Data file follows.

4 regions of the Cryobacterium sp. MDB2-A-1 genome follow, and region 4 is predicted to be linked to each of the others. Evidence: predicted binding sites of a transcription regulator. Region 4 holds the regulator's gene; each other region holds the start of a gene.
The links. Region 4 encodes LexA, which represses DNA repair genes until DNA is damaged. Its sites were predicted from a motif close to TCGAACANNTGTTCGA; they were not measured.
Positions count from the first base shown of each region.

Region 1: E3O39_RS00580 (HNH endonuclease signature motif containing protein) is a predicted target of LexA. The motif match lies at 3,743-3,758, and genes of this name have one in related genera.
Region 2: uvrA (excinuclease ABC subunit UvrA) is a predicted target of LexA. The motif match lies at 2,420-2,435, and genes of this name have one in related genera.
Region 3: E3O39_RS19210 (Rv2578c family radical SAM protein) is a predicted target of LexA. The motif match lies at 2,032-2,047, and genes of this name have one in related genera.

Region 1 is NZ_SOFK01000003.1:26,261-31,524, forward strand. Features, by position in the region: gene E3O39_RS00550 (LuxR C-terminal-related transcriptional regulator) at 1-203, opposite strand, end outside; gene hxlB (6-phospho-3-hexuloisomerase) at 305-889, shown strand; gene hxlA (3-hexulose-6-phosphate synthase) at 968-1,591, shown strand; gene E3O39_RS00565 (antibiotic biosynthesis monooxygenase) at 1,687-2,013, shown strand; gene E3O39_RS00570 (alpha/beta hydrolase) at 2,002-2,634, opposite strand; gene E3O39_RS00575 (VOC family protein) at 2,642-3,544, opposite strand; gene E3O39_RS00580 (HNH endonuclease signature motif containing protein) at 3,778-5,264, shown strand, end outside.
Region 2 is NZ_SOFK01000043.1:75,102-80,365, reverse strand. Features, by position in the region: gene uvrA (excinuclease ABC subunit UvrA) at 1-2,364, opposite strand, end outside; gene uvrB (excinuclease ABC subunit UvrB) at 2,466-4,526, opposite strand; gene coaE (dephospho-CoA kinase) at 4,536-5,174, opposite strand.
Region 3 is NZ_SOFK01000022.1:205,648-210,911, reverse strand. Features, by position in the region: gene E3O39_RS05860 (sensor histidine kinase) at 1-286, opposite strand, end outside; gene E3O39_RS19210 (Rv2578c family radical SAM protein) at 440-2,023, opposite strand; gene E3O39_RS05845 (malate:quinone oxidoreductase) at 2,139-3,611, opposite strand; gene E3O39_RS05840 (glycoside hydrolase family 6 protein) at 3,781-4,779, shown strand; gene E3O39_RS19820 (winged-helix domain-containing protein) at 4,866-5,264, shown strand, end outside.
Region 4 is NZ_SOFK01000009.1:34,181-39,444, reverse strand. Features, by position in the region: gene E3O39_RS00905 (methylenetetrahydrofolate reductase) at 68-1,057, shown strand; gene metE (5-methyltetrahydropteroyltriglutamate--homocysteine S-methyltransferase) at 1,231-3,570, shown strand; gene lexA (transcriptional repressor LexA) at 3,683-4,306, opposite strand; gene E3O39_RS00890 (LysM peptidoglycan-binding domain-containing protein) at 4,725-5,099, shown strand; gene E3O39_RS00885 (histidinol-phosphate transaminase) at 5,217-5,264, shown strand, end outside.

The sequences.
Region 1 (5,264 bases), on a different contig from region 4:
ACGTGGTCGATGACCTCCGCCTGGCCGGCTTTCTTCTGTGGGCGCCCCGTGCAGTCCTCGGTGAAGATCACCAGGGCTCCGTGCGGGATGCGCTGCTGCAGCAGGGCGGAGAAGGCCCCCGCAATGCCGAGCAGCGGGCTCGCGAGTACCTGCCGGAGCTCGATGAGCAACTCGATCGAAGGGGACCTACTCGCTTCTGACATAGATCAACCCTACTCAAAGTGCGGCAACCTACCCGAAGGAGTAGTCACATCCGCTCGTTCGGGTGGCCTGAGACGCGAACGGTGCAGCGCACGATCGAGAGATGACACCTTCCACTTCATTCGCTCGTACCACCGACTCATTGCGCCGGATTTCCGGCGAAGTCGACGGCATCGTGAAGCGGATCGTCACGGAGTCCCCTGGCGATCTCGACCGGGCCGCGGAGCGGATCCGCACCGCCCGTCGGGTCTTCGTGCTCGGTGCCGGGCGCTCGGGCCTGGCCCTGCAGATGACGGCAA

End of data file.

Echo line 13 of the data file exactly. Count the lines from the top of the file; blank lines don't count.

ACGTGGTCGATGACCTCCGCCTGGCCGGCTTTCTTCTGTGGGCGCCCCGTGCAGTCCTCGGTGAAGATCACCAGGGCTCCGTGCGGGATGCGCTGCTGCAGCAGGGCGGAGAAGGCCCCCGCAATGCCGAGCAGCGGGCTCGCGAGTACCTGCCGGAGCTCGATGAGCAACTCGATCGAAGGGGACCTACTCGCTTCTGACATAGATCAACCCTACTCAAAGTGCGGCAACCTACCCGAAGGAGTAGTCACATCCGCTCGTTCGGGTGGCCTGAGACGCGAACGGTGCAGCGCACGATCGAGAGATGACACCTTCCACTTCATTCGCTCGTACCACCGACTCATTGCGCCGGATTTCCGGCGAAGTCGACGGCATCGTGAAGCGGATCGTCACGGAGTCCCCTGGCGATCTCGACCGGGCCGCGGAGCGGATCCGCACCGCCCGTCGGGTCTTCGTGCTCGGTGCCGGGCGCTCGGGCCTGGCCCTGCAGATGACGGCAA